Wildlife officials said they hoped that scaling back the search would make the cobra feel more comfortable about coming out from its hiding spot.
Florida Fish and Wildlife officials have been searching for the cobra since last Wednesday, Sept. 2., when the non-native, venomous snake escaped from a home on the 4800 block of North Apopka Vineland Road, which is used as a rescue facility for exotic animals.
FWC, along with a half-dozen others who are privately licensed to capture venomous snakes, have been searching a 10-acre property surrounding snake owner Mike Kennedy's home.
Expert Bob Cross is helping search for the snake, but he said locating it in 60 acres of land could be next to impossible.
"It's rough," Cross said. "Got to try to find your way through there, make sure you don't step on or near this snake or another snake. Just walk slow and be careful."
The snake is 8-feet long, which is small by king cobra standards, officials said. They can grow up to 18-feet in length.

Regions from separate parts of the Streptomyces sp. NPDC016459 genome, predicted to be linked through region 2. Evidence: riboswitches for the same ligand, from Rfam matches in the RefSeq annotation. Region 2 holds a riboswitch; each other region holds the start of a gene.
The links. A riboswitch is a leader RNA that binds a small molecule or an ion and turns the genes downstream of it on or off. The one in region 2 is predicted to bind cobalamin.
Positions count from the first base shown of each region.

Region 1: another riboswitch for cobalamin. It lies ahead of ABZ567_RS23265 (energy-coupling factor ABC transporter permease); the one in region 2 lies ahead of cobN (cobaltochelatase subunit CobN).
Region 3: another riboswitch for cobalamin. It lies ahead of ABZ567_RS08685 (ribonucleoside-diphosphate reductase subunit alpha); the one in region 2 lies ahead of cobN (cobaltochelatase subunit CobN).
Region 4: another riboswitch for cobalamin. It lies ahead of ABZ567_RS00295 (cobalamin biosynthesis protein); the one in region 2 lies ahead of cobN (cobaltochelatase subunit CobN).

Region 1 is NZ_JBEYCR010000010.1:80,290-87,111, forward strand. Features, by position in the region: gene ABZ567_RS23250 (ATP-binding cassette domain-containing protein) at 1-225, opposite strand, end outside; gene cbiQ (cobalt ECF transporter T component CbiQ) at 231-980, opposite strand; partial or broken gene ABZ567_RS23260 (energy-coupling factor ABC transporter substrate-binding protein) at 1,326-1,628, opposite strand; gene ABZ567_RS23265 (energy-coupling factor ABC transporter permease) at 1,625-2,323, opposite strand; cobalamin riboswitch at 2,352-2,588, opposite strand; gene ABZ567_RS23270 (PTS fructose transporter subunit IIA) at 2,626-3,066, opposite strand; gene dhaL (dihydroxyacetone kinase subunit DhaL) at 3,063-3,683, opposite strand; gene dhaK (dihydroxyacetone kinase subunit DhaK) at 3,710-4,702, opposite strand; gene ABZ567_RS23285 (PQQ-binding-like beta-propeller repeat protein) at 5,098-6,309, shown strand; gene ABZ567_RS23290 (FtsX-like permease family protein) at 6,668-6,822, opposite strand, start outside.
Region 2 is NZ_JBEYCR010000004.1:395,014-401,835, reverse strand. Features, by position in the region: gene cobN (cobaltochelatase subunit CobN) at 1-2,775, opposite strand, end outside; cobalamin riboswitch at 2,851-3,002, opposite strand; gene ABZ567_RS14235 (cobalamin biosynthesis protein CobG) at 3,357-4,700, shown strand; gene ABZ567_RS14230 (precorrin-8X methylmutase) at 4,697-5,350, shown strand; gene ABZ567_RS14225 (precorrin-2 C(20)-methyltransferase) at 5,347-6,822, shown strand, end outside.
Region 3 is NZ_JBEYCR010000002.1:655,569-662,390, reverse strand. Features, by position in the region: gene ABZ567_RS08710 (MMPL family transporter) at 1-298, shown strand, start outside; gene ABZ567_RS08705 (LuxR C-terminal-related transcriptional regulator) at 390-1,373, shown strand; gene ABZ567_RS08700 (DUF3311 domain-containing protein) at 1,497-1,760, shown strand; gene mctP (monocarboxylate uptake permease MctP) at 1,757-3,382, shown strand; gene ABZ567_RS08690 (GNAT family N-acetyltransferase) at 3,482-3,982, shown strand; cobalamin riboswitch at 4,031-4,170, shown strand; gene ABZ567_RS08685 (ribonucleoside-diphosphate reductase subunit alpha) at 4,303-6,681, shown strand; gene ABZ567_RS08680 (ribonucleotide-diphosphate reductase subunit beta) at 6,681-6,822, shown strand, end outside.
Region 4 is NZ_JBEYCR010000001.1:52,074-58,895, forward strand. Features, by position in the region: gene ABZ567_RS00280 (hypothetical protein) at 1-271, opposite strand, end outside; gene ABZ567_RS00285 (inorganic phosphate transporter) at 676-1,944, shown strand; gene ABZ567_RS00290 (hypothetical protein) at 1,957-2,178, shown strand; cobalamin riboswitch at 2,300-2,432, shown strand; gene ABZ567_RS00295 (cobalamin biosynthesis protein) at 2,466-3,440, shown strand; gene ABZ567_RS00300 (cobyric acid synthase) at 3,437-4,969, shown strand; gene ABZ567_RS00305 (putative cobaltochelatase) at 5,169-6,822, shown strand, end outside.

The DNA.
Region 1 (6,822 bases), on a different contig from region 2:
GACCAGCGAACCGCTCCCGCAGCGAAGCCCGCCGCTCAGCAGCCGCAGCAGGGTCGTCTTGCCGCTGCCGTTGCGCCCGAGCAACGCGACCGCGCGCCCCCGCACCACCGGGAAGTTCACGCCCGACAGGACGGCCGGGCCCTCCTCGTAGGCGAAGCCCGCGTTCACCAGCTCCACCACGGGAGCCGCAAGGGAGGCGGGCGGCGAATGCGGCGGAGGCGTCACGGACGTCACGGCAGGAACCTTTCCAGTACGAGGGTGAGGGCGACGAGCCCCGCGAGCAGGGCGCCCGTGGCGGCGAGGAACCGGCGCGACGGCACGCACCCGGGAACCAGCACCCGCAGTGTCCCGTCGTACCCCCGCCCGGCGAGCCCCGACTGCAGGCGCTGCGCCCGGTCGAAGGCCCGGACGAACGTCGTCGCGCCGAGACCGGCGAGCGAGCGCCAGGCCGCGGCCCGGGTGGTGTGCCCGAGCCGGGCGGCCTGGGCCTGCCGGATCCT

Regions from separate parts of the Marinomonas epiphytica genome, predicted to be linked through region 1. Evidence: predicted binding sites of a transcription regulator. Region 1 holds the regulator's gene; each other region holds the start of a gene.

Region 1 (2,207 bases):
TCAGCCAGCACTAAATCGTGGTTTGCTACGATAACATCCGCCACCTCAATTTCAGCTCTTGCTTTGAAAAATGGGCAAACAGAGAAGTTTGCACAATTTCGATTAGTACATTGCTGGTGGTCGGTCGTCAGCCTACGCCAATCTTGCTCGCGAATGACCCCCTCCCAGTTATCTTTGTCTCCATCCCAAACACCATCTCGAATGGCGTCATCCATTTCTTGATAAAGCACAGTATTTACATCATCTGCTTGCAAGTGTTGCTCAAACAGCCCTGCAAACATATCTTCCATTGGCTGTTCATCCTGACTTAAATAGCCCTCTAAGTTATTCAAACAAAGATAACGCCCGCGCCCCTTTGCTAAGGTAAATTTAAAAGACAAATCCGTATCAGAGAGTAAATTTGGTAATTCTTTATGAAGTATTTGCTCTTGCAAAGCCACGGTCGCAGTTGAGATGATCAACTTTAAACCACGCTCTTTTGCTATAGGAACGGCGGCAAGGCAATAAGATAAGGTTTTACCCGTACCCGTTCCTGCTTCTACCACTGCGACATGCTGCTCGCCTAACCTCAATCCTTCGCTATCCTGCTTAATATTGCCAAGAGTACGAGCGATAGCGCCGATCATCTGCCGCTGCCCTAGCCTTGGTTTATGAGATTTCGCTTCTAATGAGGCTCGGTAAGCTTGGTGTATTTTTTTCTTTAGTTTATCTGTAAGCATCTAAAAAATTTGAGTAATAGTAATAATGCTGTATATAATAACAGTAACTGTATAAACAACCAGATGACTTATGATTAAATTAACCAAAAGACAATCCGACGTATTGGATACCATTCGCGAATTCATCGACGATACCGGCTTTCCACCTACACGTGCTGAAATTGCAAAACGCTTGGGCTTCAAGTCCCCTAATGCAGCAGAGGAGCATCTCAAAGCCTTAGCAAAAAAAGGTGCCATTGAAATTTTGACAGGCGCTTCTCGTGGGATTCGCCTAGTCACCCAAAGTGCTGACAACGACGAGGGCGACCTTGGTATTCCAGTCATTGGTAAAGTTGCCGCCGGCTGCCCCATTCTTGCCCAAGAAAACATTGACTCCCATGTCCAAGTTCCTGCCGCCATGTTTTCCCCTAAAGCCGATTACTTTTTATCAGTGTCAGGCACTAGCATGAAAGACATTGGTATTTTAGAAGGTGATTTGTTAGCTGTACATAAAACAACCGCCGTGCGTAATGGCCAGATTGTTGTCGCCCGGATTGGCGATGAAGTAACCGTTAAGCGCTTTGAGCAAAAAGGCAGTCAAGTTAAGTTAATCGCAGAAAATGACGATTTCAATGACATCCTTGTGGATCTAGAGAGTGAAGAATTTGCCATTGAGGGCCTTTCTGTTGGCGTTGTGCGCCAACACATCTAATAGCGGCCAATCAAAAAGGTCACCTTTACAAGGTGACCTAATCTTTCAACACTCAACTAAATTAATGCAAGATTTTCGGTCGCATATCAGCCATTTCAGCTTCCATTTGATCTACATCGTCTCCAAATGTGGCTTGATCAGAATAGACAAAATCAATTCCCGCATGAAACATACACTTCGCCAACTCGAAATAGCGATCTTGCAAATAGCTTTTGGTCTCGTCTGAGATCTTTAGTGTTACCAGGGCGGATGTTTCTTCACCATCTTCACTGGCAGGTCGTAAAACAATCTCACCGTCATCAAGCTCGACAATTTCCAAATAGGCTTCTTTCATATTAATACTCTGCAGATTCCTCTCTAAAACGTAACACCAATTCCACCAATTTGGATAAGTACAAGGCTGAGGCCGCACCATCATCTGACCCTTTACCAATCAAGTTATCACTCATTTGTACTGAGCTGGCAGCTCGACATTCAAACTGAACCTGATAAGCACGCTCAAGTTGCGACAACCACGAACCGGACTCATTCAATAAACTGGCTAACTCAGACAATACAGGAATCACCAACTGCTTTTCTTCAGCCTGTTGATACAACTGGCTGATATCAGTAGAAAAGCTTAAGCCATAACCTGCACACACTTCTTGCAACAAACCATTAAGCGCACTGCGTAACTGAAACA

"This snake is huge, can inject a lot of venom, so it's dangerous," Cross said.
WFTV learned Kennedy has at least one other king cobra and he's also licensed to own a Burmese python, a viper or rattlesnake and venomous lizards, along with several other wild animals.
It's not the first time Kennedy has had a king cobra escape. The last time it happened, the snake was shot by a homeowner who found it in his garage.
Authorities said the Kennedy could face a fine in the latest escape.
Officials haven't said whether any of the other animals that live at Dragon Ranch will be seized.
The Associated Press contributed to this report.